- Recombinant factor IX concentrate
- Plasma-derived factor IX concentrates
Treatment of hemophilia A and B with inhibitors
- FEIBA, anti-inhibitor coagulant complex
- NovoSeven® RT, coagulation factor VIIa
Dosing is best determined through immediate discussion with patient’s hematologist. NovoSeven® RT is the preferred agent for patients with Factor IX and a history of inhibitors.
Treatment of von Willebrand (VWD) Disease
See medication package insert for dosing recommendations.
Type 1: Treat with the synthetic intravenous desmopressin or Stimate 1.5 mg/mL nasal spray for bleedingType 2A, 2M and 2N
Type 2A, 2M and 2N: Consider treating with desmopressin (see Type 1 above) if patient previously showed a response to a desmopressin trial (per patient history). If patient has already treated with desmopressin or Stimate prior to ER visit, then a product containing von Willebrand factor (vWF) such as Alphanate®, Humate-P®, Koate®*, Vonvendi® and Wilate® should be considered.
Type 2B and type 3 – and type 1, 2A, 2M and 2N nonresponsive to desmopressin:
Treat with a product that contains the vWF factor protein such as Alphanate®, Humate-P®, Koate®*, Vonvendi® and Wilate®.
For more in-depth information on treatment of a bleeding disorder,download Accredo’s ER Guide to Bleeding Disorders (pdf, 404KB)
Coaches and educators
Understanding that you will be caring for a child with a bleeding disorder may cause anxiety, fear and uncertainty. As you know, every child needs education, social interaction with peers, exercise, and healthy outlets for stress. A child with a bleeding disorder is no different.
To be fully prepared for care of this child, it would be helpful to meet with parents of the child with a bleeding disorder prior to the start of the school year or sports season. The following items can help guide that discussion:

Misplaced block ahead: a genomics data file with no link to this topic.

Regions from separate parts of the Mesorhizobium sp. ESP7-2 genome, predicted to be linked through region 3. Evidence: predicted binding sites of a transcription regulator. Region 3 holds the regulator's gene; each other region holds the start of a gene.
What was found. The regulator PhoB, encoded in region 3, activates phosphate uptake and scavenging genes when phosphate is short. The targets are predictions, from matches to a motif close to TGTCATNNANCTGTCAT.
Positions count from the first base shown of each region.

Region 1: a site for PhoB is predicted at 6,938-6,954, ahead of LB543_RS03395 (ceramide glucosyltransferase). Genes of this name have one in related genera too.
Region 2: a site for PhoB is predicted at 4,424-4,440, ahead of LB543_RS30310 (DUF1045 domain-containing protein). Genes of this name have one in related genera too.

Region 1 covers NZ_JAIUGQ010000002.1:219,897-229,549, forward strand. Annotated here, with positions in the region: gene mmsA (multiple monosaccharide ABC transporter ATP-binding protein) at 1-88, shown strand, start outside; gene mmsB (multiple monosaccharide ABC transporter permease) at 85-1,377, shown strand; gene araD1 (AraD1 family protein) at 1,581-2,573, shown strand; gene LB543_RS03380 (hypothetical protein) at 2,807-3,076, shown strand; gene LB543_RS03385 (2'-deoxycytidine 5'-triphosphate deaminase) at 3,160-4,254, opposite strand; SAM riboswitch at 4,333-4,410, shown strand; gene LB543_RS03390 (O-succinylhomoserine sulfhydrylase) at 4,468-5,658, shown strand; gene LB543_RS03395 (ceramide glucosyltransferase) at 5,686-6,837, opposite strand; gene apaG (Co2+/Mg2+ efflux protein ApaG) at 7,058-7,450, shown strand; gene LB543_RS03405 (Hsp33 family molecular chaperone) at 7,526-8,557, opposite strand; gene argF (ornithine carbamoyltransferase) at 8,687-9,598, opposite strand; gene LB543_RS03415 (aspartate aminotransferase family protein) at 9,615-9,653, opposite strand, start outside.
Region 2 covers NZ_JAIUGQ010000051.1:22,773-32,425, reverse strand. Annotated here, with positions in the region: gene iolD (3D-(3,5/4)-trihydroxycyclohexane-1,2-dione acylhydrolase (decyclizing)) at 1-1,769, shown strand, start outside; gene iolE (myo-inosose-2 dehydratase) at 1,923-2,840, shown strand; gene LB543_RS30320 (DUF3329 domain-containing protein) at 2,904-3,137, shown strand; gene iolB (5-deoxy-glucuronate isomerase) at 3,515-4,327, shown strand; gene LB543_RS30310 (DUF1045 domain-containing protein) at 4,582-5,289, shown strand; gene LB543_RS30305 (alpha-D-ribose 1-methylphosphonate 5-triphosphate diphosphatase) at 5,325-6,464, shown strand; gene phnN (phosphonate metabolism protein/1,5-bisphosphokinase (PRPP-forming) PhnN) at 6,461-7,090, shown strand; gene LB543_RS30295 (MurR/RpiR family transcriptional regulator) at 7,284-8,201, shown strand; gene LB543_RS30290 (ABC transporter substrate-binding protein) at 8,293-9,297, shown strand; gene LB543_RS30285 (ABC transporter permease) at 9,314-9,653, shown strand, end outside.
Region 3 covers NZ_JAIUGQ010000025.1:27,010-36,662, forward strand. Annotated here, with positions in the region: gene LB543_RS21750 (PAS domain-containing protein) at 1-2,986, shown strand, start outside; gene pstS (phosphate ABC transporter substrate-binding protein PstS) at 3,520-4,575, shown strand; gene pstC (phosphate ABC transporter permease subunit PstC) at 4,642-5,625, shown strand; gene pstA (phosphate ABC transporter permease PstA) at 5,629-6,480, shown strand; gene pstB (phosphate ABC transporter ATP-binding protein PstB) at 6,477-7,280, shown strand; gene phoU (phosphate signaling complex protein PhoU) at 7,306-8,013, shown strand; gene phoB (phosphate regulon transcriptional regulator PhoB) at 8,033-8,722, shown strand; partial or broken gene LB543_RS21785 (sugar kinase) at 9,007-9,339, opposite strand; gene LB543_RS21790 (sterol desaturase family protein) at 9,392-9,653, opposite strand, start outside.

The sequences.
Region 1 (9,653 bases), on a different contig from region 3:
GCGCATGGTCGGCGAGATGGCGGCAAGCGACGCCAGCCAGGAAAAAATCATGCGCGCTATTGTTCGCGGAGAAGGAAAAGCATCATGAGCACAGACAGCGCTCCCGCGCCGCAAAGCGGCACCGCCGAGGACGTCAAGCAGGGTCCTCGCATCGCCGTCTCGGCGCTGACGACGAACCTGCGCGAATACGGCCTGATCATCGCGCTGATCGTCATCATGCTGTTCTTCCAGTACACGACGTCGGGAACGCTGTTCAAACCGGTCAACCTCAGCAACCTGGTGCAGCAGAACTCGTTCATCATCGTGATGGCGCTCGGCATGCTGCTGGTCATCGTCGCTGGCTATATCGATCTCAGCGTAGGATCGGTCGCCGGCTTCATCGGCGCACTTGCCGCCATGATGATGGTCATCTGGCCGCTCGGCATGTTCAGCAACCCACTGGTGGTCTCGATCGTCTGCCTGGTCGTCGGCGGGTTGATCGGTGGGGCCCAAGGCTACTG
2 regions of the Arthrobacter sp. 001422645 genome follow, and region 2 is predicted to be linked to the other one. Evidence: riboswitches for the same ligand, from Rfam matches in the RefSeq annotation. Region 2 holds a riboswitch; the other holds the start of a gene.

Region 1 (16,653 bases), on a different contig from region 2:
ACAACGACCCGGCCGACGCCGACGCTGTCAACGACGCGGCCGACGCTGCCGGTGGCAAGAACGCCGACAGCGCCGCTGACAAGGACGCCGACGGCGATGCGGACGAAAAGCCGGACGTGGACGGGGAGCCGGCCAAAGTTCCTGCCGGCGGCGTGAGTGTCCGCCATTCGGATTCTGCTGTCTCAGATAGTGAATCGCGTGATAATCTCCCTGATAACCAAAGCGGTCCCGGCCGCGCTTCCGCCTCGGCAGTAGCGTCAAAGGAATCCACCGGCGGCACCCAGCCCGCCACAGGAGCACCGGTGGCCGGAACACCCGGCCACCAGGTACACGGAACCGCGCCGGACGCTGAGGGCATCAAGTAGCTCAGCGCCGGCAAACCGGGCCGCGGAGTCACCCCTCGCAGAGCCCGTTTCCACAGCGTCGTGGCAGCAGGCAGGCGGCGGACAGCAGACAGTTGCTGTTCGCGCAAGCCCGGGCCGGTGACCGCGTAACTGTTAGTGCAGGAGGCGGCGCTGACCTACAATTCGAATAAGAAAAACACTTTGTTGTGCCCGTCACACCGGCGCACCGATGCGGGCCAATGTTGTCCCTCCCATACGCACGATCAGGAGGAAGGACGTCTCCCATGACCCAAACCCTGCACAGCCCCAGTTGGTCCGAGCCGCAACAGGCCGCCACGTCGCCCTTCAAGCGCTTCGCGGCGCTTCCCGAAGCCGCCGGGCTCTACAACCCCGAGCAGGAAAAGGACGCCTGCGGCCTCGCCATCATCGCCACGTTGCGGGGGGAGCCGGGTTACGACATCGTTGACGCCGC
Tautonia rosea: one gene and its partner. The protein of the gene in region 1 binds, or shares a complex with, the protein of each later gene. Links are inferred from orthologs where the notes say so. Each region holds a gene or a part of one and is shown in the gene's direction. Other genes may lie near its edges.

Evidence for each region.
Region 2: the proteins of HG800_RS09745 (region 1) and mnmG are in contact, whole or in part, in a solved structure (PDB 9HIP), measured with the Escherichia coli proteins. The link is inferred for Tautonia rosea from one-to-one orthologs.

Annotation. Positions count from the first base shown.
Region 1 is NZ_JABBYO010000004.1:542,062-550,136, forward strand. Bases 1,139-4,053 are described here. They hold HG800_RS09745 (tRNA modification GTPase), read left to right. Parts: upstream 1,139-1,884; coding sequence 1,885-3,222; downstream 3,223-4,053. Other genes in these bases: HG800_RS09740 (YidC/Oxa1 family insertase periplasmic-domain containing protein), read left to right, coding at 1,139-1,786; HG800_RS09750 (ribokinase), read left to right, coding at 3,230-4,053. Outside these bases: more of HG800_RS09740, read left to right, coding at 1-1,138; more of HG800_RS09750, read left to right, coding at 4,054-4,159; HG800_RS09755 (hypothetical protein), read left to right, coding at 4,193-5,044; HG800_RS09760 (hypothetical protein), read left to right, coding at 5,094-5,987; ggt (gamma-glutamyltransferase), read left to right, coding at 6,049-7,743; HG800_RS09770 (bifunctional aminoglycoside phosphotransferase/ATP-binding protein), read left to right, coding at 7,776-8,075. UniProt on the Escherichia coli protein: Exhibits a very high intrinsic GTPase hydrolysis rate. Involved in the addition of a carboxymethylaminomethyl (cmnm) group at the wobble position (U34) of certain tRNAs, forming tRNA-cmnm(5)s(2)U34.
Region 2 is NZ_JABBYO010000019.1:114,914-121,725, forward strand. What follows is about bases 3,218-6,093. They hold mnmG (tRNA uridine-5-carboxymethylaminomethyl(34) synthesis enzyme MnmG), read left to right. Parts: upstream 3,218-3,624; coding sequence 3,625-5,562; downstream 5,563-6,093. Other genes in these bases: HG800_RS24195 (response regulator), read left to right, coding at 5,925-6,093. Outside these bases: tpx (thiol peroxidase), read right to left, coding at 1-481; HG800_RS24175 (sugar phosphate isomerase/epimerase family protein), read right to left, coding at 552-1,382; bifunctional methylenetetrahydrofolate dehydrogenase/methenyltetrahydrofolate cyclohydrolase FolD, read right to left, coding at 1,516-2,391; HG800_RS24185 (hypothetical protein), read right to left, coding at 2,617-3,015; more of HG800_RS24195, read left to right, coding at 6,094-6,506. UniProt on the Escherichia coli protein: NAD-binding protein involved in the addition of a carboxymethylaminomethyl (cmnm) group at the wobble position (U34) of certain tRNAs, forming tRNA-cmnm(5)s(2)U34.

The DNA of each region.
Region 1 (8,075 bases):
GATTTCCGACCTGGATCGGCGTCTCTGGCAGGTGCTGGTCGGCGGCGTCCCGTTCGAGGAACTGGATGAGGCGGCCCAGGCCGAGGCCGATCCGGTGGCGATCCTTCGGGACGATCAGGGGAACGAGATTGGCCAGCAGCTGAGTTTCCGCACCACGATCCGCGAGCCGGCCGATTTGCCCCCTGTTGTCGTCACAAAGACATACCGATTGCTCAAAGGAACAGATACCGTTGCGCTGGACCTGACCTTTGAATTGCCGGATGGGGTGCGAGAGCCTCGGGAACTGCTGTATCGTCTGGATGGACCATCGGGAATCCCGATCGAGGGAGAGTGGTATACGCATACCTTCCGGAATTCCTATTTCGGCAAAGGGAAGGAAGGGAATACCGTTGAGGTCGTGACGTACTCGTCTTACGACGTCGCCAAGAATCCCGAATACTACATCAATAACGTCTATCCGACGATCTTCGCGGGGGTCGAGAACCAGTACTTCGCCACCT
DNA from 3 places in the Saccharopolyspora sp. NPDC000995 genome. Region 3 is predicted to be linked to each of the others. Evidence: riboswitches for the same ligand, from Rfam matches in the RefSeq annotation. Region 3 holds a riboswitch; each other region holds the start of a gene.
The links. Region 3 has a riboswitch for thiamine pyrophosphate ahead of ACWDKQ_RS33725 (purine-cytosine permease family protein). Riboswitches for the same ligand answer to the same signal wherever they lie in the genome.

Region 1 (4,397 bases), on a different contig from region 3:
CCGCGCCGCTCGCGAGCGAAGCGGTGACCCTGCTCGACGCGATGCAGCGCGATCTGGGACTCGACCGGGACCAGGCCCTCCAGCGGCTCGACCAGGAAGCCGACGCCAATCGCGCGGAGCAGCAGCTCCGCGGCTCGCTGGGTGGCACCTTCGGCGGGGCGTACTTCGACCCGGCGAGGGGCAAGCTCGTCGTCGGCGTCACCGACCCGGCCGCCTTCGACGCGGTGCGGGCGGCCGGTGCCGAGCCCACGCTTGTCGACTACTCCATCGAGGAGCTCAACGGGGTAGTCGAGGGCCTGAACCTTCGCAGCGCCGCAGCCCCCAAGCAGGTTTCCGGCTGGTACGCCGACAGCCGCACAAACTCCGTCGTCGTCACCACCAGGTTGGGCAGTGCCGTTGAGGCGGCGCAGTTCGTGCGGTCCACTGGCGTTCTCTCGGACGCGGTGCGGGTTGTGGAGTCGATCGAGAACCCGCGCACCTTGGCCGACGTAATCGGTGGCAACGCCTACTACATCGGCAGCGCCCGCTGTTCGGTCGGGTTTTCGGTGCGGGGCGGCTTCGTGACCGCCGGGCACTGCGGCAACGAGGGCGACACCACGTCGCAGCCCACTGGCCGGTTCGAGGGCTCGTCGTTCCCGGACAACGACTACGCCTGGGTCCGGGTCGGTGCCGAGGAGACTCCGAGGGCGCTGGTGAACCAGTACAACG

- Contact information – general contact needs as well as emergency situations
- How to recognize and report a bleeding episode or injury
- Actions to take in the event of bleeds or injuries
- Privacy issues
- Role of school nurse or point person if there is no school nurse
- Storage of factor and supplies at the school
- Physical education, sports, and class trips
As a coach or educator, it is important to focus on what the child with a bleeding disorder can do rather than focus on any limitations.
What is hemophilia
Hemophilia is a hereditary, lifelong blood disorder in which the blood clots more slowly than normal. Normally, when an injury occurs that causes bleeding, our bodies respond by clotting (coagulating) the blood so the bleeding slows down and eventually stops. People with hemophilia have a deficiency of a blood protein called clotting factor, and their blood does not clot fast enough.
RICE for treating injuries
If a child has a bleed while in your care, follow the care plan set with the parents. If you are waiting for a parent or healthcare professional to arrive and administer factor when a bleed occurs, you can follow the RICE (Rest, Ice, Compression, Elevate) plan for temporary relief.
|R = REST||Stop the activity, infuse clotting factor or medication and protect the body part. To rest the injured area, a sling, splint, crutches or a wheelchair may be needed for several days to several weeks after an injury.|
|I = ICE||Ice or cold packs are useful in slowing the bleeding, reducing inflammation and reducing pain. Heat should not be applied to an area that is bleeding, hot or swollen.|
|C = COMPRESSION||Compression with soft elastic supports helps reduce swelling and pain.|